Urban Farming in London's World War II Bomb Shelters
Urban sprawl around the world has created an agricultural epidemic due to the decreasing space available for farmland. Ideas about how urban farming can improve the agricultural sector, as well as the sustainability of the produce, has become more apparent within the last ten years. Recently, an urban farm was built under Clapham, London, showcasing the possibilities for urban agriculture.
Thirty-three meters under Clapham is a network of tunnels that have been partially converted to grow a range of different vegetables. Originally, the tunnels were built as World War II bomb shelters that could accommodate 8,000 people. The company behind the urban farm is Zero Carbon Food, founded by Steven Dring and Richard Ballard.
Photograph of Steven Dring and Richard Ballard, Zero Carbon Food
Over the next decade, London’s population will grow by 24%. This will increase the real estate price, hence urban farming above ground will become too expensive in London and an alternative will need to be found. The underground tunnels are another matter. Owned by the Transport for London, the tunnels are dark and eerie spaces and therefore cheap. The Zero Carbon Food originally used the tunnels under a testing trial to determine whether the space is viable before they signed a 25-year lease.
Some comments have been made about the concerns with the energy usage of the light, as the tunnels are so dark. Configurable LED lights that can be adjusted according to the specific light requirements of the crops provide the lighting of the underground farm. Even though the LEDs stay on for 18 hours every day, Zero Carbon Food argues that the LEDs used are energy efficient and last for nine years. Also, the founders point out that many vegetables farmed aboveground are grown in greenhouses that require either energy-intensive lights or heating systems. The company is also exploring the idea of recycling heat from the underground tube line into energy to power the lights.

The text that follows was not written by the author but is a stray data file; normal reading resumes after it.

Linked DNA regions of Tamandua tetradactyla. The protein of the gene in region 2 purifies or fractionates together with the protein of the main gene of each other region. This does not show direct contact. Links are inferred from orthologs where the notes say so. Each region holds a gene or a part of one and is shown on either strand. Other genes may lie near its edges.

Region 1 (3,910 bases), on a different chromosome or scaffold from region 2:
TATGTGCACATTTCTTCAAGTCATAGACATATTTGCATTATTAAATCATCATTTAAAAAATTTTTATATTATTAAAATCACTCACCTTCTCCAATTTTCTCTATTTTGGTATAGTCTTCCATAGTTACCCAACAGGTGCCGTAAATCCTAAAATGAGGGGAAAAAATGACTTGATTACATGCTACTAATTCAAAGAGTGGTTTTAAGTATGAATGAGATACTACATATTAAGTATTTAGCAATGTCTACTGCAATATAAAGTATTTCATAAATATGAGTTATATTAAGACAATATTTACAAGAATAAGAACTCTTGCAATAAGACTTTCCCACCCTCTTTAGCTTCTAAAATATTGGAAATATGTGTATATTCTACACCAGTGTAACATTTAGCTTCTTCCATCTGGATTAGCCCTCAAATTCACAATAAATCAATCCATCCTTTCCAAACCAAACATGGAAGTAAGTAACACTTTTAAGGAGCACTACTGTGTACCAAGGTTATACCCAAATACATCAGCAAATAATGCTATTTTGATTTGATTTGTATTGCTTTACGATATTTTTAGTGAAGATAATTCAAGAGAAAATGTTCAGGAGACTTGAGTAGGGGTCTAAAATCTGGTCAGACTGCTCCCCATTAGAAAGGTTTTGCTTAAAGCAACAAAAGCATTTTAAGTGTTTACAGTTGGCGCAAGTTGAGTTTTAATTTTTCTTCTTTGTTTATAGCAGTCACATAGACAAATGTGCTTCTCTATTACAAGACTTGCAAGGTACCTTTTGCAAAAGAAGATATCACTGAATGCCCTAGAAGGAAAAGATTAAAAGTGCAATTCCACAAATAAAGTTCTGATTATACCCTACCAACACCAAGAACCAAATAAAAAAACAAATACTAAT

Another argument against underground farming is that the vegetables will be artificial-tasting, or bland. This is believed because the farming system used is hydroponics, which relies upon artificial conditions, in turn creating the perception of artificial food. Hydroponics is an area of agriculture that is increasingly being experimented with and funded. Another example of this farming method is the Manchester Biospheric Project, which a group of my fellow peers were involved in, that integrated a hydroponics system into an abandoned warehouse. To counteract the argument of artificial-tasting food, celebrity chef Michel Roux endorsed the company. He claims that the produce will be used in his Michelin starred restaurants. Additional benefits with using an hydroponics systems are that it uses 70% less water in comparison to traditional open-field farming methods, it provides year-round production, can be controlled without the use of pesticides, and the food miles are reduced because the produce is only delivered within M25 (a five mile radius).
To operate the farm up to full capacity, Zero Carbon Food is raising £300,000 on Crowdcube. If they achieve their target funding, the farm should go into large-scale production by September 2014.
Will urban farming, such as the underground farm in London, be able to cope with the urban sprawl of cities? Are there any similar projects happening near you?
Credits: Images and data linked to sources.
Since 2010, The Global Grid has offered localized and unique architecture, engineering, landscape architecture, urban planning and related news every weekday. The Global Grid uniquely publishes news specific to the town or city in which the author resides or is traveling. With a 150+ writer alumni, The Global Grid continues to grow as the destination for local environmental design news and ...